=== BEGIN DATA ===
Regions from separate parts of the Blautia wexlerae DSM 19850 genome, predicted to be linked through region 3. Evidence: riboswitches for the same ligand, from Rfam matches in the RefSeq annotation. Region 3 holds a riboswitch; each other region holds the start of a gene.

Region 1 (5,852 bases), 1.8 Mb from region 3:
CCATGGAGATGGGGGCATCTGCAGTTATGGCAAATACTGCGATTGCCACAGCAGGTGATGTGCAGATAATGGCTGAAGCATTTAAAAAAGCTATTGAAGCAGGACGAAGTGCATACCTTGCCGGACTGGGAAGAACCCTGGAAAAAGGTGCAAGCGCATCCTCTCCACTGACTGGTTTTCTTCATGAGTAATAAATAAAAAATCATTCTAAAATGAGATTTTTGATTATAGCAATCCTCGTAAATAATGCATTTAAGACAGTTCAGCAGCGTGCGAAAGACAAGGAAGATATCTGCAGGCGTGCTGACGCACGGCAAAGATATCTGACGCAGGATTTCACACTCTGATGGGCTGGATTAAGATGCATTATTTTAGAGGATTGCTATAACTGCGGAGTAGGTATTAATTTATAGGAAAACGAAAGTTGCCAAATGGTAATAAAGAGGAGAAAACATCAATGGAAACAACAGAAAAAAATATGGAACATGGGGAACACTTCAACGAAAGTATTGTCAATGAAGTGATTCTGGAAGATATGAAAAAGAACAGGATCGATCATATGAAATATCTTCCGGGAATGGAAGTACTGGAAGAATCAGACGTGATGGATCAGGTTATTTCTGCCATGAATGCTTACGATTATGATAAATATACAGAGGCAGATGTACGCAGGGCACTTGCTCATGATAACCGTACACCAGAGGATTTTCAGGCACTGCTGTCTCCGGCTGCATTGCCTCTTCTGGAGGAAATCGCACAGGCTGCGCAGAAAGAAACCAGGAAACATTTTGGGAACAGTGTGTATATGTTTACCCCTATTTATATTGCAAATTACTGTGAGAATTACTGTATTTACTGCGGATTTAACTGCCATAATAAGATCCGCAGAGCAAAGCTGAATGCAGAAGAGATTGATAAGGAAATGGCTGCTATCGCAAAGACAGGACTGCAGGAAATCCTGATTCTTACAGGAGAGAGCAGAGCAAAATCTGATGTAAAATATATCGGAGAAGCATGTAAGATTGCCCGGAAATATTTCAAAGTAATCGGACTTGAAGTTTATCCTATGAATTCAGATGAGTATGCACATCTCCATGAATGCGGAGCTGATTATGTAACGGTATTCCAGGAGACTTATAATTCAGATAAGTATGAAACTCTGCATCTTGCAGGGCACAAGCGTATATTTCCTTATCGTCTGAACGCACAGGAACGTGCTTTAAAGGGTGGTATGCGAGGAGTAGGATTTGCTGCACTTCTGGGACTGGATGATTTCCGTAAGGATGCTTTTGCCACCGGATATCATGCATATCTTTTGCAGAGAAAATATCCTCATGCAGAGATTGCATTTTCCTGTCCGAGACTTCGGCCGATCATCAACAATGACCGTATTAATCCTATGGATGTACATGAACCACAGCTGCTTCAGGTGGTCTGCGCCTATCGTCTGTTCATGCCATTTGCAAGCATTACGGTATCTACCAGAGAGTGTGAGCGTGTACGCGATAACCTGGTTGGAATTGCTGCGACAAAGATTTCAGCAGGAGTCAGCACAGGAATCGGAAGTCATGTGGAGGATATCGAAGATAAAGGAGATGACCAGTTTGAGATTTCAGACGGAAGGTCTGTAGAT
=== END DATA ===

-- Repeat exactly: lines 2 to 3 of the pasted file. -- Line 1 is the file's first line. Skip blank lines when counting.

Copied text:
Region 1 (5,852 bases), 1.8 Mb from region 3:
CCATGGAGATGGGGGCATCTGCAGTTATGGCAAATACTGCGATTGCCACAGCAGGTGATGTGCAGATAATGGCTGAAGCATTTAAAAAAGCTATTGAAGCAGGACGAAGTGCATACCTTGCCGGACTGGGAAGAACCCTGGAAAAAGGTGCAAGCGCATCCTCTCCACTGACTGGTTTTCTTCATGAGTAATAAATAAAAAATCATTCTAAAATGAGATTTTTGATTATAGCAATCCTCGTAAATAATGCATTTAAGACAGTTCAGCAGCGTGCGAAAGACAAGGAAGATATCTGCAGGCGTGCTGACGCACGGCAAAGATATCTGACGCAGGATTTCACACTCTGATGGGCTGGATTAAGATGCATTATTTTAGAGGATTGCTATAACTGCGGAGTAGGTATTAATTTATAGGAAAACGAAAGTTGCCAAATGGTAATAAAGAGGAGAAAACATCAATGGAAACAACAGAAAAAAATATGGAACATGGGGAACACTTCAACGAAAGTATTGTCAATGAAGTGATTCTGGAAGATATGAAAAAGAACAGGATCGATCATATGAAATATCTTCCGGGAATGGAAGTACTGGAAGAATCAGACGTGATGGATCAGGTTATTTCTGCCATGAATGCTTACGATTATGATAAATATACAGAGGCAGATGTACGCAGGGCACTTGCTCATGATAACCGTACACCAGAGGATTTTCAGGCACTGCTGTCTCCGGCTGCATTGCCTCTTCTGGAGGAAATCGCACAGGCTGCGCAGAAAGAAACCAGGAAACATTTTGGGAACAGTGTGTATATGTTTACCCCTATTTATATTGCAAATTACTGTGAGAATTACTGTATTTACTGCGGATTTAACTGCCATAATAAGATCCGCAGAGCAAAGCTGAATGCAGAAGAGATTGATAAGGAAATGGCTGCTATCGCAAAGACAGGACTGCAGGAAATCCTGATTCTTACAGGAGAGAGCAGAGCAAAATCTGATGTAAAATATATCGGAGAAGCATGTAAGATTGCCCGGAAATATTTCAAAGTAATCGGACTTGAAGTTTATCCTATGAATTCAGATGAGTATGCACATCTCCATGAATGCGGAGCTGATTATGTAACGGTATTCCAGGAGACTTATAATTCAGATAAGTATGAAACTCTGCATCTTGCAGGGCACAAGCGTATATTTCCTTATCGTCTGAACGCACAGGAACGTGCTTTAAAGGGTGGTATGCGAGGAGTAGGATTTGCTGCACTTCTGGGACTGGATGATTTCCGTAAGGATGCTTTTGCCACCGGATATCATGCATATCTTTTGCAGAGAAAATATCCTCATGCAGAGATTGCATTTTCCTGTCCGAGACTTCGGCCGATCATCAACAATGACCGTATTAATCCTATGGATGTACATGAACCACAGCTGCTTCAGGTGGTCTGCGCCTATCGTCTGTTCATGCCATTTGCAAGCATTACGGTATCTACCAGAGAGTGTGAGCGTGTACGCGATAACCTGGTTGGAATTGCTGCGACAAAGATTTCAGCAGGAGTCAGCACAGGAATCGGAAGTCATGTGGAGGATATCGAAGATAAAGGAGATGACCAGTTTGAGATTTCAGACGGAAGGTCTGTAGAT